Is It Over Yet?

By Kyle Thompson, MBA

With the world slowly beginning to reopen on the heels of the COVID-19 pandemic, this is surely the question on everyone’s mind. While the simple answer is a resounding “Hell no”, there is a bit more nuance based on the perspective you place on it. From an immunological perspective, I have zero expertise and defer to actual experts in that field to comment on the future of the virus (and you should, too!). However, as an investment and business strategy expert, I can comment on the financial, fiscal, and economic outlook and where we currently sit. From my perspective, there are dark clouds above us, but as with any storm, the sun casts a silver lining along the edges. I’ll use bullet points as much as possible, because no one wants to read a giant wall of text.

First, a simple market recap of the last few months:

  • Markets went down. Real fast.
    • Like, 35% in a month. That’s almost a record!
  • Markets went back up almost as fast.
    • As of today (5/11/2020), the S&P 500 is up almost 34% from its trough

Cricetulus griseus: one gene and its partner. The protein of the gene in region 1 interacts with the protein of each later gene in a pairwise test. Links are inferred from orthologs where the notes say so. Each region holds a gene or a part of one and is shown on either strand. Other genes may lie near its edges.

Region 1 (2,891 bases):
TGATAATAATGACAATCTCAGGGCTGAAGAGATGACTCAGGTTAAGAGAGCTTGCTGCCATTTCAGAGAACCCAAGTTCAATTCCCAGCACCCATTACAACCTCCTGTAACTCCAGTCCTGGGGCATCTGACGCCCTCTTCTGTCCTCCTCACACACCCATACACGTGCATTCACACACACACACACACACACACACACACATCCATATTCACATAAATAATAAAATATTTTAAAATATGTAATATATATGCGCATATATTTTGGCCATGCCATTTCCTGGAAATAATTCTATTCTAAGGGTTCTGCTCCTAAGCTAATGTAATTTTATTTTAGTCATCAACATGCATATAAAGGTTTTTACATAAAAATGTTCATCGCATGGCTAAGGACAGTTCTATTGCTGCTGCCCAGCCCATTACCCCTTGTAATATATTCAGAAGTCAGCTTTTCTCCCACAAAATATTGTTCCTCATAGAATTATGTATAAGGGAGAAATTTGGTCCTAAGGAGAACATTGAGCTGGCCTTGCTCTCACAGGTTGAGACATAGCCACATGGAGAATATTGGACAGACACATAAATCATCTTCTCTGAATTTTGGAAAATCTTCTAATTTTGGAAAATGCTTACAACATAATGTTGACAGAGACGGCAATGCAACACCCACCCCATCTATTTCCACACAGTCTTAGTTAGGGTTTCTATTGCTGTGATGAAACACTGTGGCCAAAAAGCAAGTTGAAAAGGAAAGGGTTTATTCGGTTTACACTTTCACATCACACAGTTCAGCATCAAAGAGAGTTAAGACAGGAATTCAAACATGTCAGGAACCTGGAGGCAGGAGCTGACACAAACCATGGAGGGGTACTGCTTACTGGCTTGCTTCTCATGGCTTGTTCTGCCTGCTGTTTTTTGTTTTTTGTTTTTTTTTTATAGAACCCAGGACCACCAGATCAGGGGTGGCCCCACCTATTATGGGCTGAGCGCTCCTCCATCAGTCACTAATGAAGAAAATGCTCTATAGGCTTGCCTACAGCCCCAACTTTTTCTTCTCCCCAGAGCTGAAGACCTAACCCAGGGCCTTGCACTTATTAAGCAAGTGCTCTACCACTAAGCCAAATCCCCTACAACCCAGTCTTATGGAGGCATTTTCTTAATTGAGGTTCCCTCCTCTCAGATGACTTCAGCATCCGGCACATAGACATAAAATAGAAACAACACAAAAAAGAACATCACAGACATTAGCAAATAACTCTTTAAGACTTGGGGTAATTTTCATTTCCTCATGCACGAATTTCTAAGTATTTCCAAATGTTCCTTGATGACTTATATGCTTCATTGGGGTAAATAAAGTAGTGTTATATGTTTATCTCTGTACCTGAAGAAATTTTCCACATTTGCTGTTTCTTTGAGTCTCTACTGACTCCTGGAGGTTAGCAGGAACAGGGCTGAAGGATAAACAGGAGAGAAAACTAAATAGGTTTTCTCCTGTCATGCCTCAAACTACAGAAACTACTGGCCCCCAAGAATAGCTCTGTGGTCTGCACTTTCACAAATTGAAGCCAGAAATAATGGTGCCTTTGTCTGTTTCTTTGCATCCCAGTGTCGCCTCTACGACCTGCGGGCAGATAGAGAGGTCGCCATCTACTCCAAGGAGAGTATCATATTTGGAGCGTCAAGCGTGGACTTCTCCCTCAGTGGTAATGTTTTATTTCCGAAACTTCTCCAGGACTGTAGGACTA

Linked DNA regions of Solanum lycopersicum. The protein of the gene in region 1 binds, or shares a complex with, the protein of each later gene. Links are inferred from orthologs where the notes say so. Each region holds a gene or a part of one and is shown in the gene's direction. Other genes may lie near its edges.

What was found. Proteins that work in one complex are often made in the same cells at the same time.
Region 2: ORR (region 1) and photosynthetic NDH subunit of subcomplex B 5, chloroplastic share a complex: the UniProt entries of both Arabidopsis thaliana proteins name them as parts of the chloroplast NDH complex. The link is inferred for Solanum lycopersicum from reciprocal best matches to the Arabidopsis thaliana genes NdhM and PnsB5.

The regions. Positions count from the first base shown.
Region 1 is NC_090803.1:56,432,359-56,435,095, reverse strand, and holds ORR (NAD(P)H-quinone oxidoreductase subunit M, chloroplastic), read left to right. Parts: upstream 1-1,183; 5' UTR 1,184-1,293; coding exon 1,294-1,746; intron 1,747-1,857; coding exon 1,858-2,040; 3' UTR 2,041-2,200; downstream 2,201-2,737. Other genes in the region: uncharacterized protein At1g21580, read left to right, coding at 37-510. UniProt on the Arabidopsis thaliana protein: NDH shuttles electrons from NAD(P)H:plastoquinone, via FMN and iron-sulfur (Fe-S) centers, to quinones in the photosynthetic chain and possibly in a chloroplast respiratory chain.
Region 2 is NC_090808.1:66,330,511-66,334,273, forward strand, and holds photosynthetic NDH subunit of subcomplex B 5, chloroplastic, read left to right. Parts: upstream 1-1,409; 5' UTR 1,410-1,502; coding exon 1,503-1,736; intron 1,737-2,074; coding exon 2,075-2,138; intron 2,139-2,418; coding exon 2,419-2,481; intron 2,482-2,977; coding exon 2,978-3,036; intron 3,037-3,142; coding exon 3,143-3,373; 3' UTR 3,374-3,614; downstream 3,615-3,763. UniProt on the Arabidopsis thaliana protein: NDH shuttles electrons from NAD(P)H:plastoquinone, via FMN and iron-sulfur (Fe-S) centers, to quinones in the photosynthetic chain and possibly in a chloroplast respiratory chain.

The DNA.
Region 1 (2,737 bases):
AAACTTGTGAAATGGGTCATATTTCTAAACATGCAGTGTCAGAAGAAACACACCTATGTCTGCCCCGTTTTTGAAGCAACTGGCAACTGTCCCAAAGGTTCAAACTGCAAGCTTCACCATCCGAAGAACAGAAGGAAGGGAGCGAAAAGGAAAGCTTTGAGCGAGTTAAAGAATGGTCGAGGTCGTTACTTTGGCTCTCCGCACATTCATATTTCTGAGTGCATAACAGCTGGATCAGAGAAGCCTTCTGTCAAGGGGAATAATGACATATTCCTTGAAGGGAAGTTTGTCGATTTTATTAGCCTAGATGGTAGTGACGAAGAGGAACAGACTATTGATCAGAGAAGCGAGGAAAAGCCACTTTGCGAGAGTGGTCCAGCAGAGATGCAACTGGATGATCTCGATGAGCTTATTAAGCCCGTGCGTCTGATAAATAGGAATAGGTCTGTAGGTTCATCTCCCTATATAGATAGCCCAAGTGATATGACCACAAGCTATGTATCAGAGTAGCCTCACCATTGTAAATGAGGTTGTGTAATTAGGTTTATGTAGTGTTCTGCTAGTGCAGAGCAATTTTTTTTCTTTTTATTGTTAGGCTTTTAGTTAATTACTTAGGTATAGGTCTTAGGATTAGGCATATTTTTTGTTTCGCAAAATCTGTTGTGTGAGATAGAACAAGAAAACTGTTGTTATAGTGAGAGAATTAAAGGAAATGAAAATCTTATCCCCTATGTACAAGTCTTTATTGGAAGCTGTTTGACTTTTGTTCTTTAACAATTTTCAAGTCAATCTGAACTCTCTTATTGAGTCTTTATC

• Markets are still 14% off their peak from February.

If you use the stock market as a proxy for our economy and society (which is a common, but bad, idea), things don’t look so bad. We had a few crazy months, but recovered quickly and markets still look like they may be a bargain compared to their former highs. I’m not so sure that’s a great way to look at things. 

If you look at markets from a valuation perspective (rather than simple price), it paints a different story:

  • The forward looking price:earnings and price:book ratios are still high compared to historical averages.
    • P:E is currently 20.3 while the historical average is 14.7
    • P:B is currently 3.2, average is 2.7
  • If we use historical averages as our benchmark, the market is still overvalued by over 30%.
  • It is reasonable to pay high valuations when you expect high growth.
    • Analysts don’t expect a full economic recovery until 2022 (read more here).
    • That’s not exactly a high growth environment.

With the above in mind, things don’t look so rosey for US stocks. They became fairly “cheap” for a brief moment in mid-March, which I used as an opportunity to increase risk allocations for some clients. Those clients have done very well since then, but I am not comfortable increasing those allocations any further right now. I’m not saying we will have another crash tomorrow, but I would not be surprised if the next year or two are very rocky. We have several headwinds for growth and unique risk factors:

  • Primarily, decreased spending from lower demand.
    • The longer the economy remains closed or otherwise “inhibited”, the more pronounced this effect will be.